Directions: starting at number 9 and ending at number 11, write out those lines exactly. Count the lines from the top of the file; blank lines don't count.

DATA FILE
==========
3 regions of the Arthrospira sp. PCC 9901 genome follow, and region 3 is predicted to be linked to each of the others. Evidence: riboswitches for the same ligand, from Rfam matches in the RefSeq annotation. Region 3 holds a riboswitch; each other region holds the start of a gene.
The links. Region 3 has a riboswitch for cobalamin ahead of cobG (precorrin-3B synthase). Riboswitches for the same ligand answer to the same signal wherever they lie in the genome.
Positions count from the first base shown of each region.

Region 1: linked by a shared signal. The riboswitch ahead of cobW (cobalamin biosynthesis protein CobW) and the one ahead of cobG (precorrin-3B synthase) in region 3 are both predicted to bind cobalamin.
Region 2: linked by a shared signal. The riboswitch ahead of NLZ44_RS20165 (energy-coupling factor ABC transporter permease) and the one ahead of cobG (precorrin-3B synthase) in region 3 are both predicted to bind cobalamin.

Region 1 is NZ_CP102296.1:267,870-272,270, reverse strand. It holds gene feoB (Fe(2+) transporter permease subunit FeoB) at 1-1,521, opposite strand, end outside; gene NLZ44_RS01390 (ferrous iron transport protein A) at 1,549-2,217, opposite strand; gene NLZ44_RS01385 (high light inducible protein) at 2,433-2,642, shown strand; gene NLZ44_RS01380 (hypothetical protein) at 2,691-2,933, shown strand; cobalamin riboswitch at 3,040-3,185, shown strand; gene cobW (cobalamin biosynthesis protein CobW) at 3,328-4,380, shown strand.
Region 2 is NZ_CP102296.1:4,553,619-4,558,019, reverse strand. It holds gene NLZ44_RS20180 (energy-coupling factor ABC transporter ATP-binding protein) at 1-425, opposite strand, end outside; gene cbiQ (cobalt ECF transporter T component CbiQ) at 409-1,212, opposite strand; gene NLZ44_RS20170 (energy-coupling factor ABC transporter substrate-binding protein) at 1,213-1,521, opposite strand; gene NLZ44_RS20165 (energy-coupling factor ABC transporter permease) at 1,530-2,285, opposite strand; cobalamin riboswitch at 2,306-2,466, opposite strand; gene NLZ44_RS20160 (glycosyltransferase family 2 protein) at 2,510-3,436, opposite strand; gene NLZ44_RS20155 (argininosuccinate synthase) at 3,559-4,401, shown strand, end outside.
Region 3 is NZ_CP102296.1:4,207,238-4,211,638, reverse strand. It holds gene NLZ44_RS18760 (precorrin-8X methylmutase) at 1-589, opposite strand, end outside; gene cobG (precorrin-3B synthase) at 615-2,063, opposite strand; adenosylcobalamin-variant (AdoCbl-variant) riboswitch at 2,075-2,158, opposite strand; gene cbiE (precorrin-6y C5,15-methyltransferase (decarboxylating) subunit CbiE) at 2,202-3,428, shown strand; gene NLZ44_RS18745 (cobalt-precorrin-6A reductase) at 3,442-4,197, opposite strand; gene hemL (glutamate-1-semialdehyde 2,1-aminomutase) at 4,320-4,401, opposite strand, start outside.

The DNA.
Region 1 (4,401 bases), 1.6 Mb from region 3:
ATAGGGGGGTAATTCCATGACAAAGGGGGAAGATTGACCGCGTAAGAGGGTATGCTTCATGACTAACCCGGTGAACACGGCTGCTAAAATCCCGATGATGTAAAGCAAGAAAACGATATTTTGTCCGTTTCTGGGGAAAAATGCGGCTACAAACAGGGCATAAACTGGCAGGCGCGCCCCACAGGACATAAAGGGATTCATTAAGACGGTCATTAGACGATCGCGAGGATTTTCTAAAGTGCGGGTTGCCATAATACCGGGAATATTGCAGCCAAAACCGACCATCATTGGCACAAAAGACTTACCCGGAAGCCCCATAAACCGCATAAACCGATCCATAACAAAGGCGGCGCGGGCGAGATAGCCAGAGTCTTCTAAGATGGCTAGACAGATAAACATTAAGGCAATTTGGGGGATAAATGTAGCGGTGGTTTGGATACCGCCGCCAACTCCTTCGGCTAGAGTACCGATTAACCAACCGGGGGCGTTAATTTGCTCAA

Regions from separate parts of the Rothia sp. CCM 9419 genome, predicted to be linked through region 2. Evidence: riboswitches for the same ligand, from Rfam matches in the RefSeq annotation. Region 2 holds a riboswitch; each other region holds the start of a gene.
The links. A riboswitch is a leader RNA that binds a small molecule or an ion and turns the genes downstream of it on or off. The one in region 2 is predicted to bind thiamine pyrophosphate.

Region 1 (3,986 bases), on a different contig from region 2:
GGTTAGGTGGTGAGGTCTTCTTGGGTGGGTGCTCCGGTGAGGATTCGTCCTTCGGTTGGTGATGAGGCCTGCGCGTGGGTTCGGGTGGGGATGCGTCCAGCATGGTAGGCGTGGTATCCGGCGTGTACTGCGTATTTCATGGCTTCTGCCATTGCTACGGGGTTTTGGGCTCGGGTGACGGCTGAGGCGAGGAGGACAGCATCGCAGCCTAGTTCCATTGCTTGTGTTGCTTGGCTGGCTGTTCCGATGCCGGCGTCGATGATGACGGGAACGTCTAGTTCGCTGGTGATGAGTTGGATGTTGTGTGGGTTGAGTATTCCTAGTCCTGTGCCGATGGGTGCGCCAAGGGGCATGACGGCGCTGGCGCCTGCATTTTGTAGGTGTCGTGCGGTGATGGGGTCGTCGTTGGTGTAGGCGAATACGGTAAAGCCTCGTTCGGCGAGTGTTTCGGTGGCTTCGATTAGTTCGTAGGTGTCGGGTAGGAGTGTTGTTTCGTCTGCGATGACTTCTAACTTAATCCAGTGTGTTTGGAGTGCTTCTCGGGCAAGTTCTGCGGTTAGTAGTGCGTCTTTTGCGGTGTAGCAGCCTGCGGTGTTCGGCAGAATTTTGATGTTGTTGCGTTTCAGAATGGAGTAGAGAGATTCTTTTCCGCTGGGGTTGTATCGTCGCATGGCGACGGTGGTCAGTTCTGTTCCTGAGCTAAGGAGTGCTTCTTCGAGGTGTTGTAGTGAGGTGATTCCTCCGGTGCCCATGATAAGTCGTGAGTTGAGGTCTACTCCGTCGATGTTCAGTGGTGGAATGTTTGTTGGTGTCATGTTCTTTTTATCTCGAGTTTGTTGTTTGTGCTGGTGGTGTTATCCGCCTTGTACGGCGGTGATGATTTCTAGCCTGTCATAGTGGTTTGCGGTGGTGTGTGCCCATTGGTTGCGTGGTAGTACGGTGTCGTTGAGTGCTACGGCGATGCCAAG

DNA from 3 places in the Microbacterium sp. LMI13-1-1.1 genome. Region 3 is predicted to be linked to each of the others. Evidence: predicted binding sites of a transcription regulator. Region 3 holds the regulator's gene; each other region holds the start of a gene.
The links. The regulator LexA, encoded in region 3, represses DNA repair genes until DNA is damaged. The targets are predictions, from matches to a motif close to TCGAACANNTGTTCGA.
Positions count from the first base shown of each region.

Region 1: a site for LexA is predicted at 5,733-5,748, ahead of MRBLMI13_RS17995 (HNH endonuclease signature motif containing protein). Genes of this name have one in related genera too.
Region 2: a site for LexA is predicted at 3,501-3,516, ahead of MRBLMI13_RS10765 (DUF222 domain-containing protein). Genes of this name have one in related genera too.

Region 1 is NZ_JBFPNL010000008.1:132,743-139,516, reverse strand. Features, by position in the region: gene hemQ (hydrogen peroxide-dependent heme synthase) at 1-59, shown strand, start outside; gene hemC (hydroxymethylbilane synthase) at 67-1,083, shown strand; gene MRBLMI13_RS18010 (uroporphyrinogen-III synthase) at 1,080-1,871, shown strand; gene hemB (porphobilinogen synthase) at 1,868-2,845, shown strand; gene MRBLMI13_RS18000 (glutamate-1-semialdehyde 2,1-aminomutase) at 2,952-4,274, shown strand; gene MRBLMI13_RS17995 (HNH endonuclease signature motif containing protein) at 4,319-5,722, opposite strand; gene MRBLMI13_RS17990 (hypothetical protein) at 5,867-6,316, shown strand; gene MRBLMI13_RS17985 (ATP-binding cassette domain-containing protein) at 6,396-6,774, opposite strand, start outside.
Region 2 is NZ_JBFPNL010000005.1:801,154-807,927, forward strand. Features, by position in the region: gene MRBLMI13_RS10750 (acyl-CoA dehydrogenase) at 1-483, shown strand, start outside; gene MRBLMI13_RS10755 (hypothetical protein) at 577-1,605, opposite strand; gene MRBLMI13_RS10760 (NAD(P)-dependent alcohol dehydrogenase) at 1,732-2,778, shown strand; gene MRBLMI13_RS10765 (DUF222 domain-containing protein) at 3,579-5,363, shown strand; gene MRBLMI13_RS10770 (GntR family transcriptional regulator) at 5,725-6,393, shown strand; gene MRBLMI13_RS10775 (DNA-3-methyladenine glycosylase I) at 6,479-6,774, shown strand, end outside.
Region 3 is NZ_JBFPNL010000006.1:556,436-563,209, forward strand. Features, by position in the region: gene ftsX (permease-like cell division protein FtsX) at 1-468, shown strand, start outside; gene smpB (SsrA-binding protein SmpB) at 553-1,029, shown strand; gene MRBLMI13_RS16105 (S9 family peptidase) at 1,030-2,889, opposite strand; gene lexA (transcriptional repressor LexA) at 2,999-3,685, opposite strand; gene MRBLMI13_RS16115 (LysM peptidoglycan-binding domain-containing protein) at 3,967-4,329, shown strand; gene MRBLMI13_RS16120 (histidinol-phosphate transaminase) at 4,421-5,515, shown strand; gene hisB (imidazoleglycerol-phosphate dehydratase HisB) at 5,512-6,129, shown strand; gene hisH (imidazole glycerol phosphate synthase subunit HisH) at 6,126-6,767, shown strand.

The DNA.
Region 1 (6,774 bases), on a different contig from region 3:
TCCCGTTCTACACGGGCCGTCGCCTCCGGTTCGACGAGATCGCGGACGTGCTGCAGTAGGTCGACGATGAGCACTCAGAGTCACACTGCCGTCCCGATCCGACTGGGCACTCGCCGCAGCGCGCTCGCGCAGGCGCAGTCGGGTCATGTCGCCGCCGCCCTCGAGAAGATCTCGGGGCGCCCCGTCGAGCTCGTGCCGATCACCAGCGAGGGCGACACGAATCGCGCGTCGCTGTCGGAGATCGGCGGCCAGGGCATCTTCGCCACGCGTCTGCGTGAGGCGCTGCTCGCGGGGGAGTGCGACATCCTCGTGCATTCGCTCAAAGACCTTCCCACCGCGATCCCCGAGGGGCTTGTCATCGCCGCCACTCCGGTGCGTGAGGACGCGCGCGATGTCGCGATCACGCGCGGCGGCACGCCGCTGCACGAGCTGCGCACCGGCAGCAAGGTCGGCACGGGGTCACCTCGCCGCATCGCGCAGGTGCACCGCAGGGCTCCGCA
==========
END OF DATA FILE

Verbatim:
The DNA.
Region 1 (4,401 bases), 1.6 Mb from region 3:
ATAGGGGGGTAATTCCATGACAAAGGGGGAAGATTGACCGCGTAAGAGGGTATGCTTCATGACTAACCCGGTGAACACGGCTGCTAAAATCCCGATGATGTAAAGCAAGAAAACGATATTTTGTCCGTTTCTGGGGAAAAATGCGGCTACAAACAGGGCATAAACTGGCAGGCGCGCCCCACAGGACATAAAGGGATTCATTAAGACGGTCATTAGACGATCGCGAGGATTTTCTAAAGTGCGGGTTGCCATAATACCGGGAATATTGCAGCCAAAACCGACCATCATTGGCACAAAAGACTTACCCGGAAGCCCCATAAACCGCATAAACCGATCCATAACAAAGGCGGCGCGGGCGAGATAGCCAGAGTCTTCTAAGATGGCTAGACAGATAAACATTAAGGCAATTTGGGGGATAAATGTAGCGGTGGTTTGGATACCGCCGCCAACTCCTTCGGCTAGAGTACCGATTAACCAACCGGGGGCGTTAATTTGCTCAA